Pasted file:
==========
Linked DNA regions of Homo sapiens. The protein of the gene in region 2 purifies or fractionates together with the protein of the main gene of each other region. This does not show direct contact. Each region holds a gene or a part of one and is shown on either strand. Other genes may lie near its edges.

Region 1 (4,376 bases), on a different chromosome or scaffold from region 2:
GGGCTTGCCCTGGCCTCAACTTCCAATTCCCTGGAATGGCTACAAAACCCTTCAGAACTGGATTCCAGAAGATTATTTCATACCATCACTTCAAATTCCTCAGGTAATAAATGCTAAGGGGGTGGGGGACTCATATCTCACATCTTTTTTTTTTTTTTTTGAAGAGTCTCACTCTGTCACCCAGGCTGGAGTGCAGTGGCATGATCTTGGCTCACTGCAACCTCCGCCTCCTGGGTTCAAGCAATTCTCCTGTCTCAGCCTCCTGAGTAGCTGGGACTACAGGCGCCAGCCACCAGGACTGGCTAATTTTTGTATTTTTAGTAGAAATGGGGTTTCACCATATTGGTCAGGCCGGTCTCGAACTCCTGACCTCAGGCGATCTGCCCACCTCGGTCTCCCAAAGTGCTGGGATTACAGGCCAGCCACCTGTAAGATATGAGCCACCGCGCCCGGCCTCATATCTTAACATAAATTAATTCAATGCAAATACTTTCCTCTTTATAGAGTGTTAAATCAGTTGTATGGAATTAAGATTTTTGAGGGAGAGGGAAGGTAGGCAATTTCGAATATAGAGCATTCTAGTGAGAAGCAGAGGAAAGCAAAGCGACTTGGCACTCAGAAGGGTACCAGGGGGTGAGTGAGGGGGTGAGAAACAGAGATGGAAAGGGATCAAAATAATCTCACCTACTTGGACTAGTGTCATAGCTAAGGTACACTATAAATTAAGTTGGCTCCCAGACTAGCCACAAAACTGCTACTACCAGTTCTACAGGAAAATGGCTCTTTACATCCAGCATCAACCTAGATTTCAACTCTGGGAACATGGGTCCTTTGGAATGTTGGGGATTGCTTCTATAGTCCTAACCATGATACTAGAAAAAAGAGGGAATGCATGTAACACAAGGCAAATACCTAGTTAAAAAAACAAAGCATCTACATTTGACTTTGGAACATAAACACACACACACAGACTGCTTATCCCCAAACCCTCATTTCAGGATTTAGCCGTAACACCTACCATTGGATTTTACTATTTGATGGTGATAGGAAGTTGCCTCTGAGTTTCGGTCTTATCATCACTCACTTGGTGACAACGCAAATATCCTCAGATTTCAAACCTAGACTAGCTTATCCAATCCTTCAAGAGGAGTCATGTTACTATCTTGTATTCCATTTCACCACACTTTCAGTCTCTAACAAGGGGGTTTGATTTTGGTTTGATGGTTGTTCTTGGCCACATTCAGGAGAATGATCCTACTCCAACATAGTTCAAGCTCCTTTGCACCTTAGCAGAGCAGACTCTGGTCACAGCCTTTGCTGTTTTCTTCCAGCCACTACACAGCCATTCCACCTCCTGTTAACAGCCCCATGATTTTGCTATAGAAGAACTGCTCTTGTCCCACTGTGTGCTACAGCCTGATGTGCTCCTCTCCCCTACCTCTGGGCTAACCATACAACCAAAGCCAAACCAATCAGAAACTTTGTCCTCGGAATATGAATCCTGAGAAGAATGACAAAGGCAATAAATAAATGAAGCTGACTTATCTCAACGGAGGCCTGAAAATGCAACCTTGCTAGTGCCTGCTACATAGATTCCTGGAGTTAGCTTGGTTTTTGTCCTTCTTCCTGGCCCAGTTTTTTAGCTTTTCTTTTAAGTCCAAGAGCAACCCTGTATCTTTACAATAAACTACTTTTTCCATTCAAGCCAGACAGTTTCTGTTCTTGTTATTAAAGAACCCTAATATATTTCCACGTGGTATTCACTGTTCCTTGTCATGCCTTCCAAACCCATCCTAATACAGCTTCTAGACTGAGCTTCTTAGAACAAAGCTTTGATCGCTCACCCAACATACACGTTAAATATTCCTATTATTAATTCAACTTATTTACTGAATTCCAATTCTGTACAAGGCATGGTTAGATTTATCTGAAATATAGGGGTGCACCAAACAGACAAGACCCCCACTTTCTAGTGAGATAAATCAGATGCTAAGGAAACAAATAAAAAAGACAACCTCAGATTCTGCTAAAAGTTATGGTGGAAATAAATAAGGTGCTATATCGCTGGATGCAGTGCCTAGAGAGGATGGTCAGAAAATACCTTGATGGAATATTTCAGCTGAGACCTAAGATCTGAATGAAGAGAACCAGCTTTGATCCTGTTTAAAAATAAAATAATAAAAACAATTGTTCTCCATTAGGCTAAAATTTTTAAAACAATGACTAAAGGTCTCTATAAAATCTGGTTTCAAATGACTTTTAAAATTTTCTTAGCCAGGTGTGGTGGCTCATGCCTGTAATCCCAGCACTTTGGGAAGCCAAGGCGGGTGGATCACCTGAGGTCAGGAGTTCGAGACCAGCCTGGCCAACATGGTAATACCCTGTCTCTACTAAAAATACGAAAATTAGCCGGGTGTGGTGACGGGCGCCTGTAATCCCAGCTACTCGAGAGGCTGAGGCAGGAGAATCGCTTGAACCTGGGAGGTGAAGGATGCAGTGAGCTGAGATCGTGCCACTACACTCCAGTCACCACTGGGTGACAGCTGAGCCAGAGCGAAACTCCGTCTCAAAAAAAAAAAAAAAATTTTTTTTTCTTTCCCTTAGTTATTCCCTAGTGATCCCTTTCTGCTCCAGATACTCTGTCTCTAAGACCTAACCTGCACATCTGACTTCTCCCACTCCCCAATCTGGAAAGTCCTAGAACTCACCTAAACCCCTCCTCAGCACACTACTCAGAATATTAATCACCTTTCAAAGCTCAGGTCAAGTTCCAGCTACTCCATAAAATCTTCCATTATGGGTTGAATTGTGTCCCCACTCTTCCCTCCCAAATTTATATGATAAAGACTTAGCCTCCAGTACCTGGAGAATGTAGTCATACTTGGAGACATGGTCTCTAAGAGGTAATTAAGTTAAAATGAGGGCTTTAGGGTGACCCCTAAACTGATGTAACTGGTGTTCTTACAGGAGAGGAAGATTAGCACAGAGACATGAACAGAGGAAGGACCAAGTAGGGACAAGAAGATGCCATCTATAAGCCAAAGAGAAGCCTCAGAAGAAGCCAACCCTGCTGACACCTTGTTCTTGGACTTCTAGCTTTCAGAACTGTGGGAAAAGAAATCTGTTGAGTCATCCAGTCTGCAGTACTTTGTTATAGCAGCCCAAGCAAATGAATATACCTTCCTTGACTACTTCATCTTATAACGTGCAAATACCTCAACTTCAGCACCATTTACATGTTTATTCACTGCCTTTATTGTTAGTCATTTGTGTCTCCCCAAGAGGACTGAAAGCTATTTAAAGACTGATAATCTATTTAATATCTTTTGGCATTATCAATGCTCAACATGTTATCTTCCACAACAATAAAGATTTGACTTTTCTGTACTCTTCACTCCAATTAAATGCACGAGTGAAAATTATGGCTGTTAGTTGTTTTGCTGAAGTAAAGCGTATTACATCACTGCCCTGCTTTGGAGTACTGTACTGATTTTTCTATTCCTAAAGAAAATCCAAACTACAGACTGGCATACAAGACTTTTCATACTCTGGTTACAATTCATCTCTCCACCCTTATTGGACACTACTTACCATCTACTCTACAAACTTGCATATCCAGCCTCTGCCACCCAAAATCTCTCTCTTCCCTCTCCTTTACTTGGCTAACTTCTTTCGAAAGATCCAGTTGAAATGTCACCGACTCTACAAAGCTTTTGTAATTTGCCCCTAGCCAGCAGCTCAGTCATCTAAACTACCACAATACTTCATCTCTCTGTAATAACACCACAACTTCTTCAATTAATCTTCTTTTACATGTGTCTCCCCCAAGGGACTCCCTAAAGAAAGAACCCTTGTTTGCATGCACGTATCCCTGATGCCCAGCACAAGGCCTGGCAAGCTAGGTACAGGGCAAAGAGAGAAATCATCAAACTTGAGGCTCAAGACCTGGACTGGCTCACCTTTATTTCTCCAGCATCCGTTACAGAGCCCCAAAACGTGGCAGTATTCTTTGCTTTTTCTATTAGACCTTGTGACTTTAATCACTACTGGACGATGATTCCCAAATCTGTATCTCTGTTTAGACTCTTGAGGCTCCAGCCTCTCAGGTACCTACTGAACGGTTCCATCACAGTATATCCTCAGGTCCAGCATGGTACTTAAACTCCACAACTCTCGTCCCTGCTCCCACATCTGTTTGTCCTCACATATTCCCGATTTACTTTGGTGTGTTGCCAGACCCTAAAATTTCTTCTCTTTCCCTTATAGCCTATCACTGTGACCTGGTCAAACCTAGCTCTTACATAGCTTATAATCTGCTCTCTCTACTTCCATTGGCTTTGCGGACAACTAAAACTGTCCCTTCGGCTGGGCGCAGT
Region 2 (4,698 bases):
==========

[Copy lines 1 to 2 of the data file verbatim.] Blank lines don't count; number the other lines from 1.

Linked DNA regions of Homo sapiens. The protein of the gene in region 2 purifies or fractionates together with the protein of the main gene of each other region. This does not show direct contact. Each region holds a gene or a part of one and is shown on either strand. Other genes may lie near its edges.

Region 1 (4,376 bases), on a different chromosome or scaffold from region 2: